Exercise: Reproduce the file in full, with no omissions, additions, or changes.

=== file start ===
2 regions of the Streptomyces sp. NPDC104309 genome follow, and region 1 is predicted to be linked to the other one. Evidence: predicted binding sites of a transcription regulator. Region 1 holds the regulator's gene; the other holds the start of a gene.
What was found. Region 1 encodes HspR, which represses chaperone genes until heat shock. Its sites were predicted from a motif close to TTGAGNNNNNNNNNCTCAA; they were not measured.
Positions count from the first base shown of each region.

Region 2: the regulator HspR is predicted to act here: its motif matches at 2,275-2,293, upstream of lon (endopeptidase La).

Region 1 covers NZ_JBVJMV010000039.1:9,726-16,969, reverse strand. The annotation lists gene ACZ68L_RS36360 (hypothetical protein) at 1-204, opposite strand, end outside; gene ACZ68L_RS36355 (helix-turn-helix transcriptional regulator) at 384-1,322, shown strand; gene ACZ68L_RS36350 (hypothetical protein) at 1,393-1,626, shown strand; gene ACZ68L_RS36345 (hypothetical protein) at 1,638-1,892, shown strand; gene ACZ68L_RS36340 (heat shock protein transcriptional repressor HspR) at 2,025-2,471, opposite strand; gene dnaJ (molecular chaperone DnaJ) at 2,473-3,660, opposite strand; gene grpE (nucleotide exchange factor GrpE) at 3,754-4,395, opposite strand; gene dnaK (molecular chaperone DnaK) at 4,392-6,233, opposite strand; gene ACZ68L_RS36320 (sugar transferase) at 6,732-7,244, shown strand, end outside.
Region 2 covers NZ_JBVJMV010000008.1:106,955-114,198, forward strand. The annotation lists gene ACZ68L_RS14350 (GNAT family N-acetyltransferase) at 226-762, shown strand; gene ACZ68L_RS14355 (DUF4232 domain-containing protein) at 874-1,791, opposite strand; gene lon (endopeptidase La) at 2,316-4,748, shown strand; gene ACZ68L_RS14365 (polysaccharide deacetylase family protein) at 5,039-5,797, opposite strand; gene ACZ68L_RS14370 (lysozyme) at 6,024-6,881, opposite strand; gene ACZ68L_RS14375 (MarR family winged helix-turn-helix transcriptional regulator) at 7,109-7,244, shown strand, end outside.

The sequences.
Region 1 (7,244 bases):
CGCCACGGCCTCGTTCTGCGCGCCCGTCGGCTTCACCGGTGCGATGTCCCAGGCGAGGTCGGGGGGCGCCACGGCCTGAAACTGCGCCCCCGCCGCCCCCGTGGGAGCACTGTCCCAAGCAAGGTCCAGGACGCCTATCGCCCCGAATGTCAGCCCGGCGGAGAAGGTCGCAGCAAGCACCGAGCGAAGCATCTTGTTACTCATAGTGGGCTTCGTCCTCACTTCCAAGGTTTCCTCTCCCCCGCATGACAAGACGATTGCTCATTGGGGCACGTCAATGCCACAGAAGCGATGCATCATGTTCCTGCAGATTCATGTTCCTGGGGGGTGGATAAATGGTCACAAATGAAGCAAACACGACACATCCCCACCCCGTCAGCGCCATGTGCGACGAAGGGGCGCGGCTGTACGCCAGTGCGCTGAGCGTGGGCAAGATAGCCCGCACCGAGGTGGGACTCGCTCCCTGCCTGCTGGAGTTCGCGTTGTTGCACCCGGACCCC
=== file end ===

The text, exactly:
2 regions of the Streptomyces sp. NPDC104309 genome follow, and region 1 is predicted to be linked to the other one. Evidence: predicted binding sites of a transcription regulator. Region 1 holds the regulator's gene; the other holds the start of a gene.
What was found. Region 1 encodes HspR, which represses chaperone genes until heat shock. Its sites were predicted from a motif close to TTGAGNNNNNNNNNCTCAA; they were not measured.
Positions count from the first base shown of each region.

Region 2: the regulator HspR is predicted to act here: its motif matches at 2,275-2,293, upstream of lon (endopeptidase La).

Region 1 covers NZ_JBVJMV010000039.1:9,726-16,969, reverse strand. The annotation lists gene ACZ68L_RS36360 (hypothetical protein) at 1-204, opposite strand, end outside; gene ACZ68L_RS36355 (helix-turn-helix transcriptional regulator) at 384-1,322, shown strand; gene ACZ68L_RS36350 (hypothetical protein) at 1,393-1,626, shown strand; gene ACZ68L_RS36345 (hypothetical protein) at 1,638-1,892, shown strand; gene ACZ68L_RS36340 (heat shock protein transcriptional repressor HspR) at 2,025-2,471, opposite strand; gene dnaJ (molecular chaperone DnaJ) at 2,473-3,660, opposite strand; gene grpE (nucleotide exchange factor GrpE) at 3,754-4,395, opposite strand; gene dnaK (molecular chaperone DnaK) at 4,392-6,233, opposite strand; gene ACZ68L_RS36320 (sugar transferase) at 6,732-7,244, shown strand, end outside.
Region 2 covers NZ_JBVJMV010000008.1:106,955-114,198, forward strand. The annotation lists gene ACZ68L_RS14350 (GNAT family N-acetyltransferase) at 226-762, shown strand; gene ACZ68L_RS14355 (DUF4232 domain-containing protein) at 874-1,791, opposite strand; gene lon (endopeptidase La) at 2,316-4,748, shown strand; gene ACZ68L_RS14365 (polysaccharide deacetylase family protein) at 5,039-5,797, opposite strand; gene ACZ68L_RS14370 (lysozyme) at 6,024-6,881, opposite strand; gene ACZ68L_RS14375 (MarR family winged helix-turn-helix transcriptional regulator) at 7,109-7,244, shown strand, end outside.

The sequences.
Region 1 (7,244 bases):
CGCCACGGCCTCGTTCTGCGCGCCCGTCGGCTTCACCGGTGCGATGTCCCAGGCGAGGTCGGGGGGCGCCACGGCCTGAAACTGCGCCCCCGCCGCCCCCGTGGGAGCACTGTCCCAAGCAAGGTCCAGGACGCCTATCGCCCCGAATGTCAGCCCGGCGGAGAAGGTCGCAGCAAGCACCGAGCGAAGCATCTTGTTACTCATAGTGGGCTTCGTCCTCACTTCCAAGGTTTCCTCTCCCCCGCATGACAAGACGATTGCTCATTGGGGCACGTCAATGCCACAGAAGCGATGCATCATGTTCCTGCAGATTCATGTTCCTGGGGGGTGGATAAATGGTCACAAATGAAGCAAACACGACACATCCCCACCCCGTCAGCGCCATGTGCGACGAAGGGGCGCGGCTGTACGCCAGTGCGCTGAGCGTGGGCAAGATAGCCCGCACCGAGGTGGGACTCGCTCCCTGCCTGCTGGAGTTCGCGTTGTTGCACCCGGACCCC